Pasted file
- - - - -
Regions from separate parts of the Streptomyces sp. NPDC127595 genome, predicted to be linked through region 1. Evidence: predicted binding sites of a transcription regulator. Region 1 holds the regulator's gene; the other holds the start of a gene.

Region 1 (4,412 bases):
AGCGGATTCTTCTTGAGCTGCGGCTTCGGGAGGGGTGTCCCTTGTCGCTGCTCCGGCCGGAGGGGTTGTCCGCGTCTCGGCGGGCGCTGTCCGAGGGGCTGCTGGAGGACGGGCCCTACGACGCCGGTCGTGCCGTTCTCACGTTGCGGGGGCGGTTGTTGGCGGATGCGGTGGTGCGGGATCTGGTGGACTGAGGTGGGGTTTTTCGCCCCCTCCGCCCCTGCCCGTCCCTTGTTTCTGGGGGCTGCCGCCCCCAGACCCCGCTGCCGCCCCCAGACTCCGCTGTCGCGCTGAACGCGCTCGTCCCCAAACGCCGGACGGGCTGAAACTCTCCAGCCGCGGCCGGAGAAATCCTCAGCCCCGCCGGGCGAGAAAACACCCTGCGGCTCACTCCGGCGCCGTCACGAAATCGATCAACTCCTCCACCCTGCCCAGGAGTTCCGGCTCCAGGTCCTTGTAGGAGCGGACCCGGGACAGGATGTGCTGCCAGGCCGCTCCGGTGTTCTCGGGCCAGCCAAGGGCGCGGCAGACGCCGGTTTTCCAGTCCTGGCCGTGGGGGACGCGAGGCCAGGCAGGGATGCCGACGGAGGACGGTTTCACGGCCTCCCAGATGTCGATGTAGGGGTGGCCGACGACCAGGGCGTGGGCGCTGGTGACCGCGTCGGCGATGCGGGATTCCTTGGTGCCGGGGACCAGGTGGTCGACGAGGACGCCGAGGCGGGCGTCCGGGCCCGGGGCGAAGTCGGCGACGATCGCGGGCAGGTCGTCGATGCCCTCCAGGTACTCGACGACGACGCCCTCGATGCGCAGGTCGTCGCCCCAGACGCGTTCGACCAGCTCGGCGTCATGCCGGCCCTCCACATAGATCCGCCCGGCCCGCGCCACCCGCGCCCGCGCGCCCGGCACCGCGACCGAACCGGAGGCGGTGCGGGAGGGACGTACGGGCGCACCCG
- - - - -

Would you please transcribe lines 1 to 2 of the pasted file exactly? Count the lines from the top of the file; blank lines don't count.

Regions from separate parts of the Streptomyces sp. NPDC127595 genome, predicted to be linked through region 1. Evidence: predicted binding sites of a transcription regulator. Region 1 holds the regulator's gene; the other holds the start of a gene.

Region 1 (4,412 bases):